“Rowing is a full-body sport where you are part of a mechanism,” says Dreher. “It lends itself to analytics.”
“The Japanese were the first [to experiment with biomechanical feedback] back in 1964,” he continues, “but the ones who did a lot work were the East Germans. The Germans still probably have the most sophisticated system, but it is not commercial.”
At the core of those early systems was something called a “data logger,” Dreher explains. “That gives you all the data from the sensors in the boat to be reviewed later. A technician would have to analyze the information, give it to the coach, and the coach would give feedback to the athletes. This is not the most effective system.”
A better way would certainly be in skipping the middlemen to provide feedback directly to athletes in real time, and once again, according to Fuerst, the Germans have been at the leading edge, while this sort of thing wasn’t even on the radar for most North American coaches. “We asked a question to coaches during a presentation at the 2009 Joy of Sculling Coaches’ Conference to see who was familiar with force measurements and only two or three raised their hands,” recalls Fuerst. “I had a picture from around that time from one of the German training centers with a sort of tablet at each stretcher in the boat. They were way, way ahead.”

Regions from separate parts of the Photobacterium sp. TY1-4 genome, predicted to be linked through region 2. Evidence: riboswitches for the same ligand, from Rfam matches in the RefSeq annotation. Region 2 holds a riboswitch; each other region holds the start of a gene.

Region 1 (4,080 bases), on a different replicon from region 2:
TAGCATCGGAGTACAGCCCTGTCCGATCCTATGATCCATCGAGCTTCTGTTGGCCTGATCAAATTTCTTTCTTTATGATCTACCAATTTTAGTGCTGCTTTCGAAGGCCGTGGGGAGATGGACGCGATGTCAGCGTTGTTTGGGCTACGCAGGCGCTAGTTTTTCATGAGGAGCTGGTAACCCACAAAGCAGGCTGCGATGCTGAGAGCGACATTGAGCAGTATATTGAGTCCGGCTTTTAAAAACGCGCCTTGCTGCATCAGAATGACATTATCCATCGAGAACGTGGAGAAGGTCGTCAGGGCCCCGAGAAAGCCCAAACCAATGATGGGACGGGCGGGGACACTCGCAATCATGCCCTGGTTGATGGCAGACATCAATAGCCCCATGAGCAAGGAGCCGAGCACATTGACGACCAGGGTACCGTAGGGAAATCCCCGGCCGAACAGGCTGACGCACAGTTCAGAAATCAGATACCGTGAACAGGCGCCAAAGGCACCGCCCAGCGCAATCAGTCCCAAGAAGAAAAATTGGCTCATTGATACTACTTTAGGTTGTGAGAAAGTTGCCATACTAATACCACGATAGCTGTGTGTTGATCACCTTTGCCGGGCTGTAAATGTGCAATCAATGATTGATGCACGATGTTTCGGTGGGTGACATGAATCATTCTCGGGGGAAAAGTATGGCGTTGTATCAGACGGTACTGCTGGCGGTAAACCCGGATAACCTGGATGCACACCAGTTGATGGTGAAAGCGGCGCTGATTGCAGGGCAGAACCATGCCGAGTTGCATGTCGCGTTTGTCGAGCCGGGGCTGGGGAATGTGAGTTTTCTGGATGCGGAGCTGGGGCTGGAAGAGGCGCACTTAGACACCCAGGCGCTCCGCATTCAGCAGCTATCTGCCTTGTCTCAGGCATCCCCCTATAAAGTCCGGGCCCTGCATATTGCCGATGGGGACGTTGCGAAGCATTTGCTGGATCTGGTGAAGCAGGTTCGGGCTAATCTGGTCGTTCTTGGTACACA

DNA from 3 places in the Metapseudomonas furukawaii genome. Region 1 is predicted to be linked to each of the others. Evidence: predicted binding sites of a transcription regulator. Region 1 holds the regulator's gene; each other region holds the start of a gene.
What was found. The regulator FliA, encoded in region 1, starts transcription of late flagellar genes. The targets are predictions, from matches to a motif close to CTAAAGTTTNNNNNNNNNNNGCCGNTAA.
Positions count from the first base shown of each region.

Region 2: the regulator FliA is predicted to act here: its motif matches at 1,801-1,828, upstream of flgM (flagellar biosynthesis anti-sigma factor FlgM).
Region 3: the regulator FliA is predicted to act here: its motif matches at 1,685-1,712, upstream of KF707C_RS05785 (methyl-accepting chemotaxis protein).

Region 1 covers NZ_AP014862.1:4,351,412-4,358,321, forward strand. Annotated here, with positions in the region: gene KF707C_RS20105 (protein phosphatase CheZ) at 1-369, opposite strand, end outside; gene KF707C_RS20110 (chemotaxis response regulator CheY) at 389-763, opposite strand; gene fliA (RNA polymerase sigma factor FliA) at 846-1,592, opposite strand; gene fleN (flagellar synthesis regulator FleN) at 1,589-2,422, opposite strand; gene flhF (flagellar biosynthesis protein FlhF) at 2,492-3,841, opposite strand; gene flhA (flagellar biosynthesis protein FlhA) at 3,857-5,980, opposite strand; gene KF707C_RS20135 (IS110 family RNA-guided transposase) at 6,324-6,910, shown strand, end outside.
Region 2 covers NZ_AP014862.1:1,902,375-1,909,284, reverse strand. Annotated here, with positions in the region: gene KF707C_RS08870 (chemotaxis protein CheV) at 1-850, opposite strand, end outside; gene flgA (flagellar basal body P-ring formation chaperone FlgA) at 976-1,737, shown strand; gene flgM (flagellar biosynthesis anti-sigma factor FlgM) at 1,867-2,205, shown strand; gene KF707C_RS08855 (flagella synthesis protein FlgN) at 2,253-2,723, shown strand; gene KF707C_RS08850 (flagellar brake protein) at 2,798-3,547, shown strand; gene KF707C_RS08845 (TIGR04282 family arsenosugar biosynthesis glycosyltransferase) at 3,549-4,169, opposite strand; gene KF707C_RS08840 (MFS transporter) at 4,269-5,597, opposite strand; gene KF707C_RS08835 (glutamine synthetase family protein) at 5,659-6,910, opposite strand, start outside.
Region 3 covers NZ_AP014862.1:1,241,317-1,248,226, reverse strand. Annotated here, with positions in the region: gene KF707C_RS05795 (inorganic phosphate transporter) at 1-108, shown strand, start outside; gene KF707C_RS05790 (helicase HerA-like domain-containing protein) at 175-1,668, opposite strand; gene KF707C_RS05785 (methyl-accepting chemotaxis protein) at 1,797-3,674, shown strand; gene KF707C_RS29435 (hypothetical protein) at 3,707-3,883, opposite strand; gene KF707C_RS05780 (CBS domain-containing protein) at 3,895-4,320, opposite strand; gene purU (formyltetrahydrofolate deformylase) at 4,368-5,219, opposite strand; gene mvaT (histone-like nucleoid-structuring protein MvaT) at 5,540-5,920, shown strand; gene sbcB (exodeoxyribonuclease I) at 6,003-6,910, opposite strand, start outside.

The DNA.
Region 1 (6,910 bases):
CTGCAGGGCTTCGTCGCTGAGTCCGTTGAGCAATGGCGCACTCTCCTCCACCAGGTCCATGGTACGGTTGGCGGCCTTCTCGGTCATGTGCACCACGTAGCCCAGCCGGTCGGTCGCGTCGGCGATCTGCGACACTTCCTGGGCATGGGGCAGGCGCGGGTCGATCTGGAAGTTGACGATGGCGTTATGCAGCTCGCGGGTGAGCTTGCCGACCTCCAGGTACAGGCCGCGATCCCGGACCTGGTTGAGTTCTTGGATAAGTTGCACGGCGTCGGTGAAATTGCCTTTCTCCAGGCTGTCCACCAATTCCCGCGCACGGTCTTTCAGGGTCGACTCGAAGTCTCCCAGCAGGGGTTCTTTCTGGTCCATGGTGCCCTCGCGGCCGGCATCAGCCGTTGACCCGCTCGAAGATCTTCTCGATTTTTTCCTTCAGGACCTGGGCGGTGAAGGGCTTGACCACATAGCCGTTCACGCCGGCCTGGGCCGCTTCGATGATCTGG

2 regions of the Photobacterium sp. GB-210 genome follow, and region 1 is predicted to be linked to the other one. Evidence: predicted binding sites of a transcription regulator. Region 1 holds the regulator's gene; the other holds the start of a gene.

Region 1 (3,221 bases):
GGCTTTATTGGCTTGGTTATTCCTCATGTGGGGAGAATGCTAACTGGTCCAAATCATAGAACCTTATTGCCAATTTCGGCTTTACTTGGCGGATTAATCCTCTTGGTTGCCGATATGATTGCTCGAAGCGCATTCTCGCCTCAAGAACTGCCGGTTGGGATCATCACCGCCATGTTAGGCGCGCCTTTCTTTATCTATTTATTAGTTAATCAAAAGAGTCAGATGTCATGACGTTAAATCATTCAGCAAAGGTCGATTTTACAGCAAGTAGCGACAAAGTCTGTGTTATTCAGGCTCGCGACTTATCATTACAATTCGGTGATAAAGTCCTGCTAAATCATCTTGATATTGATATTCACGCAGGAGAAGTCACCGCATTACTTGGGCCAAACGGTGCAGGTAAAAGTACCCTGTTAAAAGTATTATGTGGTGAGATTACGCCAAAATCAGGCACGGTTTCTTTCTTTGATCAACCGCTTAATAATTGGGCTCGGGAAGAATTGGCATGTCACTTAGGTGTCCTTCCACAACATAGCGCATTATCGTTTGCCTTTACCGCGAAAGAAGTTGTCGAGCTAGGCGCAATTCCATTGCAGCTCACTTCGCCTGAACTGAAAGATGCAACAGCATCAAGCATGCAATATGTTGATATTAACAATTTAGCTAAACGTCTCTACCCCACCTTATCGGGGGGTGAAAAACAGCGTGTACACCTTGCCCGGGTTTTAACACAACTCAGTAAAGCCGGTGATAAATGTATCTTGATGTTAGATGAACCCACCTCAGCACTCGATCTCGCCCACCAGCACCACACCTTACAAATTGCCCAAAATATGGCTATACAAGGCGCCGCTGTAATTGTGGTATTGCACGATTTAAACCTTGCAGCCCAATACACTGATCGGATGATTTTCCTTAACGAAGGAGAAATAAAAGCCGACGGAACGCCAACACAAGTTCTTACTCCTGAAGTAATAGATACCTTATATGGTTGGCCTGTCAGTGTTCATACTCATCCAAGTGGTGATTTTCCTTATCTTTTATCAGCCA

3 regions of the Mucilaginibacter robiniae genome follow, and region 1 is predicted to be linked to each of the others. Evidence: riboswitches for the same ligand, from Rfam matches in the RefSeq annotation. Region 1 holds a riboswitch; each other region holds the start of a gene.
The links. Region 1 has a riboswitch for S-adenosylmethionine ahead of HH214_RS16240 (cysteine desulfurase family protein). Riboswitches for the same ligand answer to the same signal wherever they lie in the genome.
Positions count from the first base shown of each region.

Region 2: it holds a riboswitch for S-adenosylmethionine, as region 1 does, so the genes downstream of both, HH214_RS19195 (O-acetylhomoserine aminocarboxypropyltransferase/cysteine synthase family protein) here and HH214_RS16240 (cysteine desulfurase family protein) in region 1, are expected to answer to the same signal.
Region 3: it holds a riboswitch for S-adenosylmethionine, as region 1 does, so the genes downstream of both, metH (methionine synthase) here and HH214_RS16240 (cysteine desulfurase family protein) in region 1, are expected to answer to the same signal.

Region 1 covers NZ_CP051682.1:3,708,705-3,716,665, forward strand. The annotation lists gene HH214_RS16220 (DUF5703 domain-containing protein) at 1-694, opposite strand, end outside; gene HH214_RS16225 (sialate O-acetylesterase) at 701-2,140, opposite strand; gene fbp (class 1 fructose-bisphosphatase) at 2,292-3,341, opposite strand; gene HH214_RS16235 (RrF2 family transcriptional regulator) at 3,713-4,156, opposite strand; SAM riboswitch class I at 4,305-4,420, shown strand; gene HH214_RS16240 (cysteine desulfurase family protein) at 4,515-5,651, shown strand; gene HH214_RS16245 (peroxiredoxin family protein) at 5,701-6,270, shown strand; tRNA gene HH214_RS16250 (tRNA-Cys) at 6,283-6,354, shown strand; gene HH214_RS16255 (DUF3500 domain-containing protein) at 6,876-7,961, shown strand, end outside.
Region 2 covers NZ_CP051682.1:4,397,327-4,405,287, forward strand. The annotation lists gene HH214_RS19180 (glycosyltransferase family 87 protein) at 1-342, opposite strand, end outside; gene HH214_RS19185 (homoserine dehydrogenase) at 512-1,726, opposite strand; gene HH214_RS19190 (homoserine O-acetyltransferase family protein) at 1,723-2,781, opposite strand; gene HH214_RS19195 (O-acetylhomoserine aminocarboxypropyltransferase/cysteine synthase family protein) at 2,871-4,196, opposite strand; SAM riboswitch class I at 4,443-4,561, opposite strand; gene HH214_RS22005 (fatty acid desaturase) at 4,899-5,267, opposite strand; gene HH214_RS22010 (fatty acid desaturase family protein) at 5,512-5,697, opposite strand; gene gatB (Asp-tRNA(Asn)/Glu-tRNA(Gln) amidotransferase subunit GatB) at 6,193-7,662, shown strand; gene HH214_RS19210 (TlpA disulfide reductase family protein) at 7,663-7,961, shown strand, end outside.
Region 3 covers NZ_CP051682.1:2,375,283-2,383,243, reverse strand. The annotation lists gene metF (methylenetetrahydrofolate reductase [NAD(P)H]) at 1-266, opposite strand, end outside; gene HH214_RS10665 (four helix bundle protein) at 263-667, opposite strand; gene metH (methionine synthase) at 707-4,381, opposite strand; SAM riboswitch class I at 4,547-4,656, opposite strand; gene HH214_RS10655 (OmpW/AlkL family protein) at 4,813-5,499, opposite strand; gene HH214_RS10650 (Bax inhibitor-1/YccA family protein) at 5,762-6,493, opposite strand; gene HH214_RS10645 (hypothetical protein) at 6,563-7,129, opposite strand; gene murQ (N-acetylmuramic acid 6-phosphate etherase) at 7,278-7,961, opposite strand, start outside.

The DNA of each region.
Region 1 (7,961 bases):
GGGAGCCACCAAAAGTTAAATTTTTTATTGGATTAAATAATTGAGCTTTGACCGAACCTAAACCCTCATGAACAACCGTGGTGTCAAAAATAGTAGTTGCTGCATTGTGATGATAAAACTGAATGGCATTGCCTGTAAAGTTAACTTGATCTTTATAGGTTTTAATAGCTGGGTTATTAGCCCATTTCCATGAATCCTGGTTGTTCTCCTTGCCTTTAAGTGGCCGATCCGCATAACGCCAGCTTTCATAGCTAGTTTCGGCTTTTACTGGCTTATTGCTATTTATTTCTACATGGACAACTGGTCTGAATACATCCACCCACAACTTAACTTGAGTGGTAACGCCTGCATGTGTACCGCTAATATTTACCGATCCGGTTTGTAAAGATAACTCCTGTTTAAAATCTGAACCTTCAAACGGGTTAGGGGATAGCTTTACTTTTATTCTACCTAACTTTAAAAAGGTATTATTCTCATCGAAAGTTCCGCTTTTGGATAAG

Innovation Takes Time
Caroe provides a bit of perspective on this discrepancy between the minority of early adopters and the rest of us. “Let’s talk about data as a tool that we are using,” she suggests. “There are a lot of different numbers that you can collect in rowing, but let’s just talk really basic stuff: strokes per minute, 500-meter splits, those two would be level 1. Level 2 might be distance moved per stroke, watts produced, and heart rate.”
“Stroke rate and splits everyone pretty much understands,” she continues, noting that the familiarity is strengthened by exposure to these on the rowing machine. Despite a clear understanding of the measurement, Caroe believes that many people still do not use 500-meter splits in on-water training. “Looking back to the adoption curve, these basic measurements are only now hitting the mass majority.”